Is this Where Back-Ups are Made?
Spread and Air Raid quarterbacks have generally been more successful as early-round draft picks. They’ve also found success as later round selections. The chart below does not even account for passers like Nick Foles (who played under Sonny Dykes at Arizona) and Brock Osweiler (who played in Noel Mazzone’s spread offense at Arizona State) who barely missed the 3,000-yard threshold.
While Pro-Style, non-first round picks passers have generally had more success in the NFL. This is likely because they were brought in primarily as backups to entrenched starters based on their familiarity with NFL systems. Even so, nearly 50% of passers from this group come from Air Raid or Spread systems, demonstrating their preparedness for the NFL game.
Leach is now coaching at Mississippi State. Fellow Air Raid technicians are installed as play-callers around the nation.
- Kevin Sumlin (Arizona)
- Dana Holgerson (Houston)
- Sonny Dykes (SMU)
- Seth Littrell (North Texas)
- Josh Heupel (Central Florida)
- Graham Harrell (OC for USC)
The passing revolution is still alive and well. Seeing as how some of the top quarterback prospects in college football belong to these programs:
- Kedon Slovis (USC)
- Shane Buechele (SMU)
- K.J Costello (Mississippi State)
It may be worth investing your interest in them now before their bandwagon gets rolling. Or you may very well be missing out on the next Mayfield or Mahomes. Although given the recent surge in Kedon Slovis hype, you may already have missed that train.
What Does The Future Hold For Air Raid Products?
The NFL and College games have begun to converge. A more common offensive philosophy, passers from schemes that were once condemned to gimmick status have had more fruitful transitions. Success stories like Baker Mayfield and Gardner Minshew have been far less efficient in the NFL than in college. Their skill sets have translated much better than a guy like Johnny Manziel. It seems that the successful transition for a passer from an Air Raid college offense to the NFL depends on three elements.
The first of these elements being physical tools, which almost every passer drafted into the league will have in spades. After all, when was the last time we saw an untalented player drafted into the NFL? Please save the Nathan Peterman jokes here. The second element is statistical proficiency, which is virtually ensured by the scheme considering the passer’s constant usage rate. The third and most important element by far is the ability to make the right decisions in a timely fashion. Suppose a passer can be decisive and accurate while having already succeeded against inferior college defenses. In that case, they should generally become dependable NFL passers. Schematic changes have become more favorable for these types of players.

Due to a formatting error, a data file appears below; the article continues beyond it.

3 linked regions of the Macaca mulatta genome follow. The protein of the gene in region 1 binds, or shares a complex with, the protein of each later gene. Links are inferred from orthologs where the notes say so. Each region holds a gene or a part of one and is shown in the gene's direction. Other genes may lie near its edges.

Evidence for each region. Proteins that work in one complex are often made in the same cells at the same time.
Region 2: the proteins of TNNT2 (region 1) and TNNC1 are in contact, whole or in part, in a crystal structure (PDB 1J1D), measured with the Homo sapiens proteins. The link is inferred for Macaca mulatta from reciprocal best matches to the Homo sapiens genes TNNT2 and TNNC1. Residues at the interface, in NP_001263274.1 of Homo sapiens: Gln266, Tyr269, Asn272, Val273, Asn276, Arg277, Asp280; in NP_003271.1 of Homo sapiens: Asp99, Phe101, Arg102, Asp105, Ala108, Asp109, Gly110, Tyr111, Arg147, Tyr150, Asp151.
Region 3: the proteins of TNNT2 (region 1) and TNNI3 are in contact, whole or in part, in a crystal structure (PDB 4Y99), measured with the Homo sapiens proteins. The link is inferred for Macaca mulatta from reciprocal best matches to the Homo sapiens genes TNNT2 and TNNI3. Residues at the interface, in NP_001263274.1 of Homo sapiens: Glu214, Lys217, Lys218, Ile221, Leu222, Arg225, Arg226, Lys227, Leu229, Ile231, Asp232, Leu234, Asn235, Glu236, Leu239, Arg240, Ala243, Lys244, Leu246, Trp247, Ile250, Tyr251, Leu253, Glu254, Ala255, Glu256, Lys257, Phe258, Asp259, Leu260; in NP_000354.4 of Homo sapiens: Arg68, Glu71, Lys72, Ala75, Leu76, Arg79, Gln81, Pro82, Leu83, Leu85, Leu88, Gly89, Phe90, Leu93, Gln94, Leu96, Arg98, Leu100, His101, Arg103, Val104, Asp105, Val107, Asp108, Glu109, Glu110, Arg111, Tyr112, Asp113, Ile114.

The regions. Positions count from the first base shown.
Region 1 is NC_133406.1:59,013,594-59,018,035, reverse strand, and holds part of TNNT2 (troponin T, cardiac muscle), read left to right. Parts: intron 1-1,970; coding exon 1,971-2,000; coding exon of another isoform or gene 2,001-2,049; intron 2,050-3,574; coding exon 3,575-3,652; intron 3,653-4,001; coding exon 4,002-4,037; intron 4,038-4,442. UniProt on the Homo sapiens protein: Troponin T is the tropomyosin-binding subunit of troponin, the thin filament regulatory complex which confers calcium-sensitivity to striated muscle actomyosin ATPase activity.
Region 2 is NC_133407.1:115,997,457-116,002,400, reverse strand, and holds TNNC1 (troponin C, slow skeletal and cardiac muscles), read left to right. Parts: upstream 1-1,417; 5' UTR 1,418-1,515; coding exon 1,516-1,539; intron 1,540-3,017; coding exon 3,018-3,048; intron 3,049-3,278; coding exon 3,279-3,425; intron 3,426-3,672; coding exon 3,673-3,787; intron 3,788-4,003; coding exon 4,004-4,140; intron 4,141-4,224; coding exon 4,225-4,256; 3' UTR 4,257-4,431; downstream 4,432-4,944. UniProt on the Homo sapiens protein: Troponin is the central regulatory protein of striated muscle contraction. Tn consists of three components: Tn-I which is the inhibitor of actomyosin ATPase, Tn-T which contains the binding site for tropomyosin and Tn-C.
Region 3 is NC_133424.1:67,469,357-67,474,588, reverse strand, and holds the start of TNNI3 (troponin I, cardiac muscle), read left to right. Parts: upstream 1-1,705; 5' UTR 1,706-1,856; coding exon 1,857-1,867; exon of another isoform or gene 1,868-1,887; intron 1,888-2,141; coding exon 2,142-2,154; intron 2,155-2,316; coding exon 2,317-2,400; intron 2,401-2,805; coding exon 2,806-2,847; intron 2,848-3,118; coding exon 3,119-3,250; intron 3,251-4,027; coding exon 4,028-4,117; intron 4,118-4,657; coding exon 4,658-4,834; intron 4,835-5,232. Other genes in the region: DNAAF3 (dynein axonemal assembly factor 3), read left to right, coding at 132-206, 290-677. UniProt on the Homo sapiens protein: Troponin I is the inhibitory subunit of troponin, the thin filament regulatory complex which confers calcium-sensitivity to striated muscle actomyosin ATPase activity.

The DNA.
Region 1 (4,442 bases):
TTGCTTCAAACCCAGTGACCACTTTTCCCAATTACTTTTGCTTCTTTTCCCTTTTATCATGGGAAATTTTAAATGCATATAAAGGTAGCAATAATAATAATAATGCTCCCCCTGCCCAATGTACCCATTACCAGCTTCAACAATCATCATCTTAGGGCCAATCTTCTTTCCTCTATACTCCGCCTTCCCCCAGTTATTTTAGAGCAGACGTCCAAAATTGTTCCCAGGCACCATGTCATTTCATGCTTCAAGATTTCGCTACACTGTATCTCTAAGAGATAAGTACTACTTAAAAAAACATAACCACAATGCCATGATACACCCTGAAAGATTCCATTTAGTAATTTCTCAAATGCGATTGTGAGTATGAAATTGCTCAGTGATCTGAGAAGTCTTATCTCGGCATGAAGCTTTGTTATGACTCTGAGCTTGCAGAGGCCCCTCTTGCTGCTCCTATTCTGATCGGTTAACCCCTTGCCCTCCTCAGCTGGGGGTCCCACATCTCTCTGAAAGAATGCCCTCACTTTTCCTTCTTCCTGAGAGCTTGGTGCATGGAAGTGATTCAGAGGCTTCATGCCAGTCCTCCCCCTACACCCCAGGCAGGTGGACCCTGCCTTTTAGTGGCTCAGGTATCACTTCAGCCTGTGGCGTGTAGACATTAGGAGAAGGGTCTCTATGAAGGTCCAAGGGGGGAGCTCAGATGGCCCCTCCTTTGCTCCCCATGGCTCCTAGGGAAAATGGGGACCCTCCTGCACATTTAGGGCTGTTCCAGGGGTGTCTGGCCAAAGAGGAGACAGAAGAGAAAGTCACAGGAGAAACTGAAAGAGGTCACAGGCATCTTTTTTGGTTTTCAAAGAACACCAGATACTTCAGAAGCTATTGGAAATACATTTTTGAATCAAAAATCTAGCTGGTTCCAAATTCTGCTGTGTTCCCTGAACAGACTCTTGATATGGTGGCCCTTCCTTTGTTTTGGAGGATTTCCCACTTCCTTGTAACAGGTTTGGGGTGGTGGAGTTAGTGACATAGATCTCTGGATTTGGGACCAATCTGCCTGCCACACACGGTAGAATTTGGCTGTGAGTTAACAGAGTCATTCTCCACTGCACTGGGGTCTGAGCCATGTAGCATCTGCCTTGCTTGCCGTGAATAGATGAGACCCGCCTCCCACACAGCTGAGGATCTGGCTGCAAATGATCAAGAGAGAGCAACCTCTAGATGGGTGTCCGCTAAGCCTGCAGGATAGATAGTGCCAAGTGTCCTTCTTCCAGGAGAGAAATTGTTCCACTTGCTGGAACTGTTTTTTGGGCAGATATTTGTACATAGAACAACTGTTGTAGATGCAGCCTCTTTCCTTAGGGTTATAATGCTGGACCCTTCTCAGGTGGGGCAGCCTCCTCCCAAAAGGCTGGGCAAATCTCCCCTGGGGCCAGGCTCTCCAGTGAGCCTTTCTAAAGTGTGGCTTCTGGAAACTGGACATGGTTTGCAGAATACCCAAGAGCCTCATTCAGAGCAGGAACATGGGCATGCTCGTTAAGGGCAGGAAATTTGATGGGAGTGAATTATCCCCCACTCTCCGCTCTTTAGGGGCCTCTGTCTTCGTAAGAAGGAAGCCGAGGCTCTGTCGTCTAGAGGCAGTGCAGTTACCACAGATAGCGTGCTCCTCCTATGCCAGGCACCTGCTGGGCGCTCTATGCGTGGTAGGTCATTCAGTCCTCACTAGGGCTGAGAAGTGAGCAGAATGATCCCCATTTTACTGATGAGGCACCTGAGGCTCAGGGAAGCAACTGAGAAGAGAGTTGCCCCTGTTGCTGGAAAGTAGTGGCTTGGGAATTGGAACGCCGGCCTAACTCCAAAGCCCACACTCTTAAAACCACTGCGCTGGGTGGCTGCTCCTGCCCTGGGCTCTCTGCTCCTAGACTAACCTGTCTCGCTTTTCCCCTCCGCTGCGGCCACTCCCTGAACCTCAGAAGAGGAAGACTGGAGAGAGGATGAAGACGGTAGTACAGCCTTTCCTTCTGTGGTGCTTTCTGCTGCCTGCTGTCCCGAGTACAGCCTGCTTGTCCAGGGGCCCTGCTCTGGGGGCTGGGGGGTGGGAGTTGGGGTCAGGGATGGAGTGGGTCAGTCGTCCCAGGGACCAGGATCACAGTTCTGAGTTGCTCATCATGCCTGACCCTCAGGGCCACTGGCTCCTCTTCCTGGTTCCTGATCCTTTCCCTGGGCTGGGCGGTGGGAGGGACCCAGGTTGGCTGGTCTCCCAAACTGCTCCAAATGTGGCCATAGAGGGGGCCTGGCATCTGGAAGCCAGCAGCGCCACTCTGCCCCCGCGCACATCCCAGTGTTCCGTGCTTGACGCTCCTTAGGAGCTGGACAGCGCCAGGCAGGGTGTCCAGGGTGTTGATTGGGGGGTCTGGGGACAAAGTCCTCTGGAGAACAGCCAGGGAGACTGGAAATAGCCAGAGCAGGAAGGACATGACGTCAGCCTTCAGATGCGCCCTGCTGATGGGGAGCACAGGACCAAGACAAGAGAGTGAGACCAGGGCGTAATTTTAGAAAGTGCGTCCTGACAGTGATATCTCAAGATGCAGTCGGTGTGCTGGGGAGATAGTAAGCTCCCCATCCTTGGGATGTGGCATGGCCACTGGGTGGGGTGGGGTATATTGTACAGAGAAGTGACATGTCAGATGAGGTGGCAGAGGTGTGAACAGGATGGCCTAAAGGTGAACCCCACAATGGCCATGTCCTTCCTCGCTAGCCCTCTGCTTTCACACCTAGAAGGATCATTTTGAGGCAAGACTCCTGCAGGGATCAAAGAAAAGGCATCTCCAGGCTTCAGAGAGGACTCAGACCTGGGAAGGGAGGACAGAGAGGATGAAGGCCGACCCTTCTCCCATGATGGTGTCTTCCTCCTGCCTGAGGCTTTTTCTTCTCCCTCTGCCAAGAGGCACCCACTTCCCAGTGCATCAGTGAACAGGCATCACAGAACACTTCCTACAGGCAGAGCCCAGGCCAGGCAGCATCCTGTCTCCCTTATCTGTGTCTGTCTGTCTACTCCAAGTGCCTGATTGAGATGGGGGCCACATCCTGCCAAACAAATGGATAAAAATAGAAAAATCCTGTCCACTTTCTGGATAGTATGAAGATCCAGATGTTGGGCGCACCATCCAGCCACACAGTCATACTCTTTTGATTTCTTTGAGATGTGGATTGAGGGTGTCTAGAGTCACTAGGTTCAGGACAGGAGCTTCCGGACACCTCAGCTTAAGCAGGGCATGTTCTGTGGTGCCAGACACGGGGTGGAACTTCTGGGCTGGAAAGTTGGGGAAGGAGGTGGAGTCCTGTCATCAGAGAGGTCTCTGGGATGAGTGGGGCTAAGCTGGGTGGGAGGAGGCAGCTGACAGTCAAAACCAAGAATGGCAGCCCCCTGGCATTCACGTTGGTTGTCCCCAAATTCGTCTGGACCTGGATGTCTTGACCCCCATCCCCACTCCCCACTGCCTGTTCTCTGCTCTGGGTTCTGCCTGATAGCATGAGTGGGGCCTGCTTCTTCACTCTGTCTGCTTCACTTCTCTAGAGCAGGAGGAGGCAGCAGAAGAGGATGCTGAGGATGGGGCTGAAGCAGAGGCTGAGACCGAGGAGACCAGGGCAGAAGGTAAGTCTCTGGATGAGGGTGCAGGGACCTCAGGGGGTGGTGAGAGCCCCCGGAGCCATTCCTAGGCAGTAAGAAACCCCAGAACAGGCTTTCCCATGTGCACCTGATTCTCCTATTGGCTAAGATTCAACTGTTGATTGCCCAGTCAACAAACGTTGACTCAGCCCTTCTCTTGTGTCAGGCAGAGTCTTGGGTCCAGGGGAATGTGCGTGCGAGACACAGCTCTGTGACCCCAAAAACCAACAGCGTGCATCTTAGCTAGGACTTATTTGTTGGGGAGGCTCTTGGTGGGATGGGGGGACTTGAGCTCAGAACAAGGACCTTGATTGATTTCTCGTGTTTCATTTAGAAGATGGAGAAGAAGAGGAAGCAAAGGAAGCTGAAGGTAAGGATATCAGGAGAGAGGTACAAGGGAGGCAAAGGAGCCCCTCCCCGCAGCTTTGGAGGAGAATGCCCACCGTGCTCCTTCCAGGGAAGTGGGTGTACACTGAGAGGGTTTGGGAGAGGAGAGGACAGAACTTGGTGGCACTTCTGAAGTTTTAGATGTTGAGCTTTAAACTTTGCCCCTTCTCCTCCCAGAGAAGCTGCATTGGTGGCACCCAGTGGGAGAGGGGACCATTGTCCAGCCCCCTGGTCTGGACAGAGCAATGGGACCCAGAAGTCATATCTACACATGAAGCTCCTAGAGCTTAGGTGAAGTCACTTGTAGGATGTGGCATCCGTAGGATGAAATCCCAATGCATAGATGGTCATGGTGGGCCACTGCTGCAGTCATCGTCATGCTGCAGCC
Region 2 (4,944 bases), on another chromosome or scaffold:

The Next in Line
As things stand right now, the current Air Raid passer to watch is K.J Costello. Leach’s presumed starter at Mississippi State and former Stanford passer. At 6’5, 225 lbs, Costello is a typical pocket passer. He would have NFL scouts drooling over him ten years ago based on measurables and arm strength alone. The SEC’s best defenses are slightly more talented and ferocious than the PAC-12 offers. Costello may also be the most talented passer that Leach has had to work within a long time.
If Costello’s 2018 breakout campaign is any indication, the upside for him in the Bulldogs offense is limitless. He completed 65% of his passes for 3,540 yards and 29 touchdowns that season. If you’d like to get a better idea of Costello’s strengths as a passer, then this video from Matt Wyatt is an excellent breakdown of his tape from Stanford. Considering Leach’s offense threw the ball on 77.92% of plays last season, the volume should be no concern. Costello will be battle-tested against elite defenses such as Alabama, Georgia, and LSU. If he can swim, the graduate transfer will almost certainly be the next Air Raid product to leap to the NFL as a starter. Costello checks the physical tools box right now. It remains to be seen how he performs under Leach to meet the remaining criteria.
Overcoming the Bias
The bias against passers from systems such as Leach’s is beginning to fade. It is fair to wonder whether being an “Air Raid Product” has become a positive quality for a prospect. There will still be draft insiders who bash guys like Costello for playing in offenses that create easy reads and open looks more often than their brethren from more balanced offenses. However, others will heap praise upon the passer for their ability to run through progressions in the blink of an eye while dissecting defenses on drives with quick throws. Be prepared to hear the term “empty stats” as well. Players like Costello, who possess the arm talent and mechanics to be NFL starters, playing in an Air Raid style system can be an extremely valuable experience. This experience could teach them about their ceiling as a QB.
In a high-volume passing offense, players like Costello can learn to become confident in their abilities and accountable for their mistakes. Which will inevitably be made when throwing 600+ passes in a season. To a degree, the ability to cope with, learn from, and shake off mistakes that an Air Raid system teaches to its quarterbacks. That may be more valuable than the things they do well. After all, playing quarterback is about limiting your mistakes, not letting your mistakes restrict you. Though there are dozens of college passers playing in offensive systems inspired by Leach’s system. Costello is the only one who will get to play under Leach himself in 2020, making his case far more interesting than the rest.
We’re Done for Now
That is a wrap on Part I. Keep your eyes peeled for Part II. You can find my other articles here. Are you a member of the Nerd Herd? For the cost of a cup of coffee each month you get access to exclusive rankings, extra podcasts, and more. Bundle the Nerd Herd with the DynastyGM tool for just $4.99/month.
Get the Edge – Join the #NERDHERD
- Dynasty Nerds - Champion Hoodie 54.99$ – 56.99$
- Dynasty Nerds Embroidered Champion Packable Jacket 49.00$ – 52.00$
- Dynasty Nerds Logo Sticker 3.99$ – 4.49$
- #Nerdherd Members Only - American Apparel T-Shirt 28.99$ – 32.99$
- #Nerdherd Pennant/Front and Badge/Back - American Apparel T-Shirt 32.00$ – 36.50$